Charlotte Lloyd (CL): What has been your biggest achievement so far in your life/career?
Philip Lewis (PL): My marriage to my lovely wife Joy who gave up her career as a professional ballet dancer to help me with mine. She has given me constant encouragement and support over the past 36 years – even when my ideas were sometimes unconventional. This included paying for international travel to attend postgraduate meetings – even when times were tough. Those early experiences opened my eyes to what our profession has to offer and engendered an enthusiasm in me, which still persists. I realised the true benefits dentists could provide to others and began to understand that trying to give your best leads to real job satisfaction. There’s still so much to learn and the years are running out! I truly believe that pursuing education and being an active member of professional organisations guarantees a lack of boredom and instils excitement into work. In addition, Joy kindly provided me with my beautiful children who have also made it their business to ensure my life has never been boring.
CL: What is the most fulfilling part of your job?
PL: Receiving kind comments from patients. It’s said that most people only make comments when things go badly. I believe this is true and wouldn’t exclude myself from ‘most people’. The pleasure obtained from receiving good feedback is immense and recently I’ve tried to make an effort to compliment others whenever possible for good service, as I believe doing so is an encouragement to constantly improve and develop. As well as this, I know from my own experience how good it makes you feel. As dentists, the high quality of our work should rightly be taken for granted by the public, but a kind word about the comfort or service provided by any member of the dental team goes a long way towards brightening our day.
CL: What challenges are you faced with in running a private practice on the Isle of Wight?
PL: Keeping off the beach! The Isle of Wight is a truly unique place. During my 20 mile-or-so journey to and from the practice (often without seeing another car), I continue to be impressed by the natural beauty of the island and the pleasure of living here. There are other challenges of course. Practising in a coastal area means half your catchment area is under the sea. In addition to that there is heavy competition; when I arrived here there were only 23 dentists on the island. Now there are 64, most of them providing NHS treatment and many working for corporate providers. With a population of about 140,000, that has meant I have had to develop certain skills in marketing. The main challenge is the public’s widely-held perception that all dentistry is ‘the same’ and that the only difference is the price. Persuading potential new patients that there are differences in the level of service various practices offer is always an uphill struggle. The fact that I’m still here and my practice has continued to grow year on year suggests I might have had some measure of success in this endeavour. Most of this growth is down to personal recommendation, so I would encourage all colleagues to make all efforts at enhancing their own reputations by word and deed as well as paying attention to the currently unmissable skills of marketing.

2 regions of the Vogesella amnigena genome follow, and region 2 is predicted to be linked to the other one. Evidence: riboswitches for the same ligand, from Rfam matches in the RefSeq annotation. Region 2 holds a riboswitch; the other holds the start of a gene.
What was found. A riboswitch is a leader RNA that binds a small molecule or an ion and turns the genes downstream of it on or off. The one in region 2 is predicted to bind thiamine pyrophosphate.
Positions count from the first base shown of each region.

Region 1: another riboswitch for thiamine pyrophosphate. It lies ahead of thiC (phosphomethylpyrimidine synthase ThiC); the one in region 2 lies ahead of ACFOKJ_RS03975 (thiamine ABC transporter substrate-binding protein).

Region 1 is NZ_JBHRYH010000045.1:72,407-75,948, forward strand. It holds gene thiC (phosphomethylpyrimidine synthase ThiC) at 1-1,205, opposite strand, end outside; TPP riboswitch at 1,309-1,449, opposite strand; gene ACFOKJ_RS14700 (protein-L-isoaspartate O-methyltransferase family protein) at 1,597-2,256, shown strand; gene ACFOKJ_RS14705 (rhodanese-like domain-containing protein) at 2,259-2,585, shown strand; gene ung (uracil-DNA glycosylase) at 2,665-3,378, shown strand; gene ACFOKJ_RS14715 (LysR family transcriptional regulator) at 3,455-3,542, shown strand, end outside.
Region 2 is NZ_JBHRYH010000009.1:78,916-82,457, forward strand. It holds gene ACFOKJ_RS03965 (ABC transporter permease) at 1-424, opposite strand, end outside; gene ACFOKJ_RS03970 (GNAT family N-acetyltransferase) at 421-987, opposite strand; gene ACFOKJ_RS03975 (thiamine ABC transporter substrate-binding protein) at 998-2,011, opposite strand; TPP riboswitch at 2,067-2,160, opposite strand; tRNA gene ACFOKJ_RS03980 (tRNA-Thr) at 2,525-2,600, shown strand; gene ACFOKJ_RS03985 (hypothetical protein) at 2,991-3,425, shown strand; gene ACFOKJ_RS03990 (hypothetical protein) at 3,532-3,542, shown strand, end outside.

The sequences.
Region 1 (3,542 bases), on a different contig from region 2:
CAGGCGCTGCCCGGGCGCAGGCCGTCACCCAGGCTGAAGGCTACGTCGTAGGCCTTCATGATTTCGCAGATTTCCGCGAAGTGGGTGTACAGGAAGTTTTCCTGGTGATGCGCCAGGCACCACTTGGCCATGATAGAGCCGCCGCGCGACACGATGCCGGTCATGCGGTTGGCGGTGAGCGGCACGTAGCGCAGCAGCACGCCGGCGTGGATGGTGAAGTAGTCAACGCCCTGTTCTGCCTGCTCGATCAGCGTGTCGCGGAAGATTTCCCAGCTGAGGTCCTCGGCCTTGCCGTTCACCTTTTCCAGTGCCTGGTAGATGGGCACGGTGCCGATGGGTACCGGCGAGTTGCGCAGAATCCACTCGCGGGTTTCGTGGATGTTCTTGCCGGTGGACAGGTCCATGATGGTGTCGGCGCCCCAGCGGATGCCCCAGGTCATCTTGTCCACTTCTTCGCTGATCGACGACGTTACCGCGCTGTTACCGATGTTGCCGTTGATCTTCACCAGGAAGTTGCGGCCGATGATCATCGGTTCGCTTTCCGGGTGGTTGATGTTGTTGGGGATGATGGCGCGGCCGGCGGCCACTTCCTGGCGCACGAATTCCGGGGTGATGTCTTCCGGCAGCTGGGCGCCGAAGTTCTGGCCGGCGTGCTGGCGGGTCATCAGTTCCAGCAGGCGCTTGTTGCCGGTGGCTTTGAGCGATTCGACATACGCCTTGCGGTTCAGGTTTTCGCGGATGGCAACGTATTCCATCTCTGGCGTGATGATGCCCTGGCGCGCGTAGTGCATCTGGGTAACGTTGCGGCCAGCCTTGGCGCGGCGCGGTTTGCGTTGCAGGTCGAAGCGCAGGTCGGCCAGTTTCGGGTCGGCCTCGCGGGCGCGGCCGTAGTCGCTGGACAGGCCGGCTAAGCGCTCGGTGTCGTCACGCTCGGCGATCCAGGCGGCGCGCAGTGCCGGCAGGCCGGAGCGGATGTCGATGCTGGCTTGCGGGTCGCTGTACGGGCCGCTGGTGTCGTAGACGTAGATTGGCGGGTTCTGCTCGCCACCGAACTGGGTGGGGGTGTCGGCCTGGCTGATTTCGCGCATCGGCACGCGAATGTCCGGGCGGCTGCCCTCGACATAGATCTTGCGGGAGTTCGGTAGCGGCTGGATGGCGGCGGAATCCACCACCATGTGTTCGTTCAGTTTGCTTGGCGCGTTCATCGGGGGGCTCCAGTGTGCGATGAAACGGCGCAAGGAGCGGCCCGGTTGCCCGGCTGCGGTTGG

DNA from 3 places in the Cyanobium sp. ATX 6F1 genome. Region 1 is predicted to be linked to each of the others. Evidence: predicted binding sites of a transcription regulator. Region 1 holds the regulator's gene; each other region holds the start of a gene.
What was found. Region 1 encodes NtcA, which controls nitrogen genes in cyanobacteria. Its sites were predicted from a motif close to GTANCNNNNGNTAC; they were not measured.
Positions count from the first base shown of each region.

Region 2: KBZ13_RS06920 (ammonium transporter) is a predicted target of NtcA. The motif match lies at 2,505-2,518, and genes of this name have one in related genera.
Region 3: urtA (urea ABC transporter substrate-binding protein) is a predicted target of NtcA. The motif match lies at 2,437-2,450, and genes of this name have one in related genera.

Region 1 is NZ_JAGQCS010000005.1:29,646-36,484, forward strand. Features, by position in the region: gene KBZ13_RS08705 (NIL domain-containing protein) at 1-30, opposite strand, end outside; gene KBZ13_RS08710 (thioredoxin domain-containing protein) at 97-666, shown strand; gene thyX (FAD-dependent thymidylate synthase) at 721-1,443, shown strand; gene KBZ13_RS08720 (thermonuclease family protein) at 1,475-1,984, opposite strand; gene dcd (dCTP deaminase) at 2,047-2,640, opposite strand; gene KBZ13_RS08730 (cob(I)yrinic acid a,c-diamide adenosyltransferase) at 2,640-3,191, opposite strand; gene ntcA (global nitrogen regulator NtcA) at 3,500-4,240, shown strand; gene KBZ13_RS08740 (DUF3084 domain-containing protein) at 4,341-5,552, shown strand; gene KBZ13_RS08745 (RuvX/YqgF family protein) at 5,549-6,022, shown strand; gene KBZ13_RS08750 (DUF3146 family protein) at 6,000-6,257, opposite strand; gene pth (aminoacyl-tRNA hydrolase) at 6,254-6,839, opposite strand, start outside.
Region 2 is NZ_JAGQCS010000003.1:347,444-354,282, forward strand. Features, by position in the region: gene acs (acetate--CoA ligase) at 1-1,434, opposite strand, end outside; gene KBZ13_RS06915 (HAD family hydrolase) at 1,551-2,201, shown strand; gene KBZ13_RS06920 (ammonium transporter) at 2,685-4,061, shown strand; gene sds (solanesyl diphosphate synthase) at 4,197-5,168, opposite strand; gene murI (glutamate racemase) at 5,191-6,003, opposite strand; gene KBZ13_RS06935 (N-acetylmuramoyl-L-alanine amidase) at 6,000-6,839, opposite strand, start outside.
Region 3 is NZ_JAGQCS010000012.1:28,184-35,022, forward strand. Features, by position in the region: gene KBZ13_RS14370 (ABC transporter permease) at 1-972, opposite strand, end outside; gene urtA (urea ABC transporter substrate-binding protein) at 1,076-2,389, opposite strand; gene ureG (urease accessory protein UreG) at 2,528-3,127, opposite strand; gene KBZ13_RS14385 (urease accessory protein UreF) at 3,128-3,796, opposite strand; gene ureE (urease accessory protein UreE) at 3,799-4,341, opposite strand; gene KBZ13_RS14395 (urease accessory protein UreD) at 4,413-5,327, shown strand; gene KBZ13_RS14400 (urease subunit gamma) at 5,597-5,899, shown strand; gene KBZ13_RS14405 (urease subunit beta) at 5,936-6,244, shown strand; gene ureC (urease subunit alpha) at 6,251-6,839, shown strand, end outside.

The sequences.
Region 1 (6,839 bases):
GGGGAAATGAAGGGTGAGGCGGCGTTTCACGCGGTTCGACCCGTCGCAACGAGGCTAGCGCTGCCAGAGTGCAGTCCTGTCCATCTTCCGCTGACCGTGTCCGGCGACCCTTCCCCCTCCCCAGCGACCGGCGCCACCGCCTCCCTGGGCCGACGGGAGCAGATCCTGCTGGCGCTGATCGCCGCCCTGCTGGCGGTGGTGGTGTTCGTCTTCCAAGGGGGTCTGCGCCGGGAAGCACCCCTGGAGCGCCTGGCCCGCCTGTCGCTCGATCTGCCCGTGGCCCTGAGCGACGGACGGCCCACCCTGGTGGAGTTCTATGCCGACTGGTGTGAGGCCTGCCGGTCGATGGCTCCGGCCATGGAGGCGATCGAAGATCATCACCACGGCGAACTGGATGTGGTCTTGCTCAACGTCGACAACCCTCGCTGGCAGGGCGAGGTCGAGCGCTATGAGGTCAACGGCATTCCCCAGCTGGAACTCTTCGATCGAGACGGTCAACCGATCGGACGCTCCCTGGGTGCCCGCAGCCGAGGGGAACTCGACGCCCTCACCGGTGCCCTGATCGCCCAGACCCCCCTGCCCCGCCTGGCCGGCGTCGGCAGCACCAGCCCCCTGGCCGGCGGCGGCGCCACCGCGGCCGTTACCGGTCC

CL: What made you want to become an ambassador for the charity The Mouth Cancer Foundation?